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Saturday, August 25, 2018

August 25-26, 2018: Cville A Year Later

[Last week my sons and I returned to my hometown of Charlottesville, pretty much exactly a year after the white supremacist/neo-nazi rallies there last August (which took place on the day we arrived in town last summer, because apparently that’s just life as an AmericanStudier these days). So this week I wanted to AmericanStudy a few contexts for this exemplary American city’s unfolding histories, leading up to this special weekend post reflecting on where we are in August 2018.]
On two distinct spaces where Charlottesville seeks to remember, and one hope moving forward.
Just over a year after the chaotic and violent rally in (if not to my mind truly focused on) Cville’s Lee Park, the statue of Robert E. Lee (and a neighboring one of Stonewall Jackson near the town courthouse) remains where it has stood for about a century. The city has changed the park’s name to Emancipation Park, a largely symbolic (and perhaps relatively unknown, at least outside of Cville itself) gesture but certainly a change nonetheless. For a time, the Lee and Jackson statues were covered by tarps; protesters kept removing the tarps under cover of darkness, however, and eventually a judge ruled that the tarps could not stay on indefinitely (since their stated purpose was “mourning,” which he ruled has an expiration date) and so they have been taken away. Now the statues are surrounded by metal fences that both keep visitors or vandals from getting too close and change the view from simply that of a marble memorial to a Confederate officer to something more overtly fraught and contested. In all those and other ways, Lee Park’s construction of public memory has continued to evolve over the last year, although I don’t know whether the park, Charlottesville, or we all are any closer to a truly meaningful reckoning with the questions and histories at play there.
On the other side of Charlottesville’s historic Downtown Mall is a very different and much more inspiring public memorial. In the worst moment of the August 12 violence, 32 year old paralegal and social justice activist Heather Heyer was killed when white supremacist James Fields Jr. drove his car into a crowd of protesters (at least 19 others were injured by this act of domestic terrorism). Just over four months later, the city renamed the portion of 4th Street where Heyer was killed Heather Heyer Way, and in the months since the space has become an impromptu but very moving memorial to Heyer. The brick walls on both side of the street are covered with chalk messages, many paying direct tribute to Heyer (or expressing condolences to her family) but many others advancing broader thoughts and ideas that echo and extend the ideals for which Heyer fought and was still fighting when she was killed. I don’t doubt that the site has seen incidents of vandalism or hate speech, but on the two separate occasions when I visited (in May and August, respectively) I’ve encountered only those more commemorative and celebratory kinds of statements. While of course the very existence of the Heather Heyer memorial reflects fraught, tragic, and horrific histories and realities, the space itself offers some of the best of what both public memory and collective voices can offer.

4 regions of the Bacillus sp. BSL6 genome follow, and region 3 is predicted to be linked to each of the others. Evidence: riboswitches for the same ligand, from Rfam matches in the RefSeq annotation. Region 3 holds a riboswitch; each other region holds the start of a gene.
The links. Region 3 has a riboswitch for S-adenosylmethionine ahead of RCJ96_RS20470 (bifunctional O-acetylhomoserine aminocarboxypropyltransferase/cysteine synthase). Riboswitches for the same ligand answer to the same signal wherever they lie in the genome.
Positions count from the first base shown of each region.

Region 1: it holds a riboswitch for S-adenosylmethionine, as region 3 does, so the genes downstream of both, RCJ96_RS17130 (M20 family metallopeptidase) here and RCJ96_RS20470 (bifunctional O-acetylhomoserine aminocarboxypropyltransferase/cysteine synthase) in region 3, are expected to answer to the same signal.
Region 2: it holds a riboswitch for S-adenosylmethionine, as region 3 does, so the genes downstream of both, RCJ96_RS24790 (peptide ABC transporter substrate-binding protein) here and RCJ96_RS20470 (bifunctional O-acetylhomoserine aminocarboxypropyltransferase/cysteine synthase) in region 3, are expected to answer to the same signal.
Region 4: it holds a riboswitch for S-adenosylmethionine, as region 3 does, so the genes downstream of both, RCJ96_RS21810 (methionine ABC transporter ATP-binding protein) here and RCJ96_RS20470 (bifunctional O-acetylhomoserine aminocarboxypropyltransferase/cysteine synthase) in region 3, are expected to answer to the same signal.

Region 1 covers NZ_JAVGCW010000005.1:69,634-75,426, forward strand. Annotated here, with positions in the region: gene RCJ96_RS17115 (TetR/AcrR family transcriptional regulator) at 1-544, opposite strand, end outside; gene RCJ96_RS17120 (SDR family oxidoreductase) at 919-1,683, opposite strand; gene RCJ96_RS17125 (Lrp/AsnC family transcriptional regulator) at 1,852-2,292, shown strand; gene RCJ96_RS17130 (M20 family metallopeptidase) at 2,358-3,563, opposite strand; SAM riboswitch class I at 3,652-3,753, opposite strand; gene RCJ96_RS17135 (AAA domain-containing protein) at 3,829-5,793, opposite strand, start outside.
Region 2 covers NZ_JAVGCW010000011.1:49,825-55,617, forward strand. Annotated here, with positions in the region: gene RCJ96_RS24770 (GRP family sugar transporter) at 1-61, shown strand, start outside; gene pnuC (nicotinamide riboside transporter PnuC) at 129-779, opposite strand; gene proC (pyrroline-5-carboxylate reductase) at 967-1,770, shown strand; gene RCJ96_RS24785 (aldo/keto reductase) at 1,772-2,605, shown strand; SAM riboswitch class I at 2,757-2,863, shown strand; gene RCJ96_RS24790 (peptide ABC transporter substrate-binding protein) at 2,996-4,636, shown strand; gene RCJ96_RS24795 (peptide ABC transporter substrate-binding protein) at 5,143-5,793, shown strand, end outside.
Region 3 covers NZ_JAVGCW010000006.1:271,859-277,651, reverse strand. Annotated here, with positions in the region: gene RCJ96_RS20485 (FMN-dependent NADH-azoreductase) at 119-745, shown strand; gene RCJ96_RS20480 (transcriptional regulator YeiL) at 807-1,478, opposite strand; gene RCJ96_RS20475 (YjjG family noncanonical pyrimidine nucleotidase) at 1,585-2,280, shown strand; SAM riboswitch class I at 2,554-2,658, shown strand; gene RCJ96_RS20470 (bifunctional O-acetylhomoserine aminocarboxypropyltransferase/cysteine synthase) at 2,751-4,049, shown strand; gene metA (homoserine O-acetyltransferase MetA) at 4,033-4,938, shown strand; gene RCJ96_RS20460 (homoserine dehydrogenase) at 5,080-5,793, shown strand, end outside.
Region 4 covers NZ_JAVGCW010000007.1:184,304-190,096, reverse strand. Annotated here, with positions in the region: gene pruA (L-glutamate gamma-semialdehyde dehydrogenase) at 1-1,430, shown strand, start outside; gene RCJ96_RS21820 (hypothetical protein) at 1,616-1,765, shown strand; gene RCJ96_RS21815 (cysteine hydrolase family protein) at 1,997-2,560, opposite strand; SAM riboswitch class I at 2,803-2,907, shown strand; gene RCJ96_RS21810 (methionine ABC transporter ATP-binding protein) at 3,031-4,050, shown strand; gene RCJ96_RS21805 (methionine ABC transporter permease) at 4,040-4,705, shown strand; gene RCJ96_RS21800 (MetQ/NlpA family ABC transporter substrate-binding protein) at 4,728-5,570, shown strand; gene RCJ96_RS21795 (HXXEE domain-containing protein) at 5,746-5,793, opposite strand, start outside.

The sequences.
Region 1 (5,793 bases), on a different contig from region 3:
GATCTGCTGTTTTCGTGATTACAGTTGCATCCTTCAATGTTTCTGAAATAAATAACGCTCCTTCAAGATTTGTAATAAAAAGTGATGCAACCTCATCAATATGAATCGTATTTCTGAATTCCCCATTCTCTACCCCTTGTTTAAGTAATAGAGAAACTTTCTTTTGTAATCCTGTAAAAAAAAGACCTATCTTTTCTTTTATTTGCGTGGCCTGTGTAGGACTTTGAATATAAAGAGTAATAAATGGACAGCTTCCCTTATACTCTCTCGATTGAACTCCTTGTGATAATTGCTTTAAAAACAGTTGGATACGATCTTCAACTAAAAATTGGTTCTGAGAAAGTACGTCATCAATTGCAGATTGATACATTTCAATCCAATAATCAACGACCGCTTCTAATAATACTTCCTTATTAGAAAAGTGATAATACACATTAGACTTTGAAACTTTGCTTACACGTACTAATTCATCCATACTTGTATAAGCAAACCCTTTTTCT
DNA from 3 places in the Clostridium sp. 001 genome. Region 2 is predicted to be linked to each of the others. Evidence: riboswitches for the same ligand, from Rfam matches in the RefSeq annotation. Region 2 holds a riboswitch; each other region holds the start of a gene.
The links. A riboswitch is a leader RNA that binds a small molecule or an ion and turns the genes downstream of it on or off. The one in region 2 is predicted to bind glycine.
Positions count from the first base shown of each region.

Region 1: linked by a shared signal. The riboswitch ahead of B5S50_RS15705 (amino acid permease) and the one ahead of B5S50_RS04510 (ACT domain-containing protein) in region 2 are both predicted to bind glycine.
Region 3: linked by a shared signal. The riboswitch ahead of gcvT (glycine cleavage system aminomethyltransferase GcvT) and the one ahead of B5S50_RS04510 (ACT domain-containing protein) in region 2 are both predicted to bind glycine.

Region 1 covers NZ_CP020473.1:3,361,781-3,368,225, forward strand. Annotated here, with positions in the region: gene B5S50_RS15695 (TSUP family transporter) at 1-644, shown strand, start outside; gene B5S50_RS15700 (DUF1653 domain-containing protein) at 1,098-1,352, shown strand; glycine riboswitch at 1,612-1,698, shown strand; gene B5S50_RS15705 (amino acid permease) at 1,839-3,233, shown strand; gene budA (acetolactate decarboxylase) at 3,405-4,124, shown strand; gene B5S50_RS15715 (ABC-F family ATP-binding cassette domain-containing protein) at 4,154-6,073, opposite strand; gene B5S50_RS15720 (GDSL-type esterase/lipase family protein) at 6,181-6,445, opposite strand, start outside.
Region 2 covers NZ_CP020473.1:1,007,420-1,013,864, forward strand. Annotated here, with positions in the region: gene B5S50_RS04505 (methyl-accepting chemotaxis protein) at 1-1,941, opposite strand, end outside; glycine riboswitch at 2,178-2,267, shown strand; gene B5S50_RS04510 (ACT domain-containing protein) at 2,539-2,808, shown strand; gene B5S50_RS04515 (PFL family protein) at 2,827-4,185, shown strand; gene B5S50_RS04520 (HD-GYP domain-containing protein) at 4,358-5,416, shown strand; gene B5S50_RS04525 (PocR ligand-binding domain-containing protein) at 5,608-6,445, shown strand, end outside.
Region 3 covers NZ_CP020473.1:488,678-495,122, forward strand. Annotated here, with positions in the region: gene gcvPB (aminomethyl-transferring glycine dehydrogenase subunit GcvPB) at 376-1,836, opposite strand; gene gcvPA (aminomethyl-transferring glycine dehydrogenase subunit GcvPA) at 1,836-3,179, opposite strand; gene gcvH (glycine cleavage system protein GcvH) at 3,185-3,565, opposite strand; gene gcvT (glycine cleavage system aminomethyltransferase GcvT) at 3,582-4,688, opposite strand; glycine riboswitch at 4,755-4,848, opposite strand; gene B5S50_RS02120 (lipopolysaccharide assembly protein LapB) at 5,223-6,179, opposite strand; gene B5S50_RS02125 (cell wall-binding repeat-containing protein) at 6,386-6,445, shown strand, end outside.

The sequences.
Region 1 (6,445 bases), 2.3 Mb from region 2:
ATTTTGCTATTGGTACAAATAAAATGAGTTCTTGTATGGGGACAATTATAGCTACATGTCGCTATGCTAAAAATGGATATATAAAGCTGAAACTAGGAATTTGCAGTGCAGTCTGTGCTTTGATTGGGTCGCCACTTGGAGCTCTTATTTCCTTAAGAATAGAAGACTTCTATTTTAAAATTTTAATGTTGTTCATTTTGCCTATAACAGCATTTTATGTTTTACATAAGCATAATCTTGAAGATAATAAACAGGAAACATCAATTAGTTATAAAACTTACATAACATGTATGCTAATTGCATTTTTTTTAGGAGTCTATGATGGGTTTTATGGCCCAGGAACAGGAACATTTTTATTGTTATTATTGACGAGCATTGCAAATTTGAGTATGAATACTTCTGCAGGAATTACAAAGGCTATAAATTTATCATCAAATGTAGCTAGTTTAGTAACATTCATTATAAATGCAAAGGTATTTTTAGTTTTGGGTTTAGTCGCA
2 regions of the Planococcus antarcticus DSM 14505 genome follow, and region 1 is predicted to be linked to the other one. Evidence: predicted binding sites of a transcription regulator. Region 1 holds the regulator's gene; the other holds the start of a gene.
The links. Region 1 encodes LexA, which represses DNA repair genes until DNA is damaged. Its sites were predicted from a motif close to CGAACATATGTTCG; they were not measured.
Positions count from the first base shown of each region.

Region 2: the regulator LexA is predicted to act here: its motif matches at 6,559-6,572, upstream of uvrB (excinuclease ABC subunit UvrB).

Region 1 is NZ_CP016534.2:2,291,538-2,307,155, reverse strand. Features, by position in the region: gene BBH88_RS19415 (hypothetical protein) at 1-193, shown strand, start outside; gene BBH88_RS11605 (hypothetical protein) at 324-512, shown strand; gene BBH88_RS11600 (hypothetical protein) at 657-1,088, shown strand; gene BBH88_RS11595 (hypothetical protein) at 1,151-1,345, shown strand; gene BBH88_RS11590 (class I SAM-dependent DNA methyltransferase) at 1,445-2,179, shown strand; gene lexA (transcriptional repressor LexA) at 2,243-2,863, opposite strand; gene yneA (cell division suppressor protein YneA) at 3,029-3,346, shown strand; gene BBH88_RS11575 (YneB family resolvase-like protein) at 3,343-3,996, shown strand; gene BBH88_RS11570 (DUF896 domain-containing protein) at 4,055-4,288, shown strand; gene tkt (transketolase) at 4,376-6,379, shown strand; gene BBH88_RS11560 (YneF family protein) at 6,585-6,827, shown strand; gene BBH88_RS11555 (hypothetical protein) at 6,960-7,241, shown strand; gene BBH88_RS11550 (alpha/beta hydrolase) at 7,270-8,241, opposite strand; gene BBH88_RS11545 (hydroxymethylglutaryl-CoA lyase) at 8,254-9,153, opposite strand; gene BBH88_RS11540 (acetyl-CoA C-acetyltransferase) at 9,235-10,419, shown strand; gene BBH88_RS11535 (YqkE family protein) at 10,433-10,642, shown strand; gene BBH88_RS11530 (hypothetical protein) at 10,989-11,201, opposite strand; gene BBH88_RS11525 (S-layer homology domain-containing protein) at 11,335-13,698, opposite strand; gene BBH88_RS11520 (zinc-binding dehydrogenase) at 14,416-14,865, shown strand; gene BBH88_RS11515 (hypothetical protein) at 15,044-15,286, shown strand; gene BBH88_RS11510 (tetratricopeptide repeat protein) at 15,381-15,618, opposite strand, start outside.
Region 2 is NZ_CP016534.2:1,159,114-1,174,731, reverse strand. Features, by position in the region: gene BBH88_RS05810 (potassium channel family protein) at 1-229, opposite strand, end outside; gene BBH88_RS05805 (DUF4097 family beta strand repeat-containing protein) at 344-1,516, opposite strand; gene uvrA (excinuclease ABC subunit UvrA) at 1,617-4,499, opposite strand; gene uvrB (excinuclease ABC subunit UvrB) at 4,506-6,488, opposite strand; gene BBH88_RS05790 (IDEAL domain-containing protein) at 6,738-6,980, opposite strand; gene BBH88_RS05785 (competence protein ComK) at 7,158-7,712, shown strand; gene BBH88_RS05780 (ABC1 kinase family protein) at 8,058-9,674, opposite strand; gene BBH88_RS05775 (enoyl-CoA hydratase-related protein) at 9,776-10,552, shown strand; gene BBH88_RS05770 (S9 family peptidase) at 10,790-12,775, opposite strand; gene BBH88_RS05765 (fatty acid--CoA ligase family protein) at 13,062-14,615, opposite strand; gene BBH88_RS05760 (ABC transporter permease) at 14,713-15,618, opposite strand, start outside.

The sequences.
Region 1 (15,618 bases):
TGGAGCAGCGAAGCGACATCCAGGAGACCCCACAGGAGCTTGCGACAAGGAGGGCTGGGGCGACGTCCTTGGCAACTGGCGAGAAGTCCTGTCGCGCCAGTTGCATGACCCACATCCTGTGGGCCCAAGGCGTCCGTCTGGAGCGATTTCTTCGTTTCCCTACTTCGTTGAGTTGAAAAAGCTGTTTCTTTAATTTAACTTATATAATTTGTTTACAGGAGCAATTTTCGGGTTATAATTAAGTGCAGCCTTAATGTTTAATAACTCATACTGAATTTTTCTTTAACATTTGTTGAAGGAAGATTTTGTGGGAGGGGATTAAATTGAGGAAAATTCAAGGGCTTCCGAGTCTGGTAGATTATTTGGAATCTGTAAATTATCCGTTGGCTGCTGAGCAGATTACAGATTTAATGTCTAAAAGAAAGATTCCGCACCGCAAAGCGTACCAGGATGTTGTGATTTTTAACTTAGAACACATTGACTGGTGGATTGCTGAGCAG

So where does Cville go from here? It’s far too simple to say that we can or should just follow the lead of or focus solely on the Heather Heyer memorial, for many reasons including the fact that Lee Park (whatever we now call it) continues to exist and demands our engagement as well. No amount of chalk messages, however thoughtful, can suffice for that historical, cultural, and contemporary dialogue. But at the same time, I’d say that the Heyer memorial is a pretty compelling example of critical patriotism and critical optimism—building off of a dark history, demanding that we remember it, but also using that place of public memory as a space to argue for the best of what we’ve been and are and can be. I’m not going to pretend that there’s any use of Lee Park that would satisfy the types who came to Cville last August to spread their hate and violence, nor for that matter do I have any interest in appeasing (or even talking with) that group of white supremacist neo-nazi assholes. But for the more thoughtful and sane of us (a group that the critical optimist in me still believes outnumbers the assholes, although I have my moments these days…), I can see great value in using such historical spaces in precisely that way—commenting on the prior histories, to make sure we acknowledge and engage with their presence and effects; but adding layers of collective voice and inspiration, to make sure we recognize that we are not bound by the worst of our past. If that can be one legacy of August 12th, it would be a potent and crucial one.
Next series starts Monday,
PS. What do you think?

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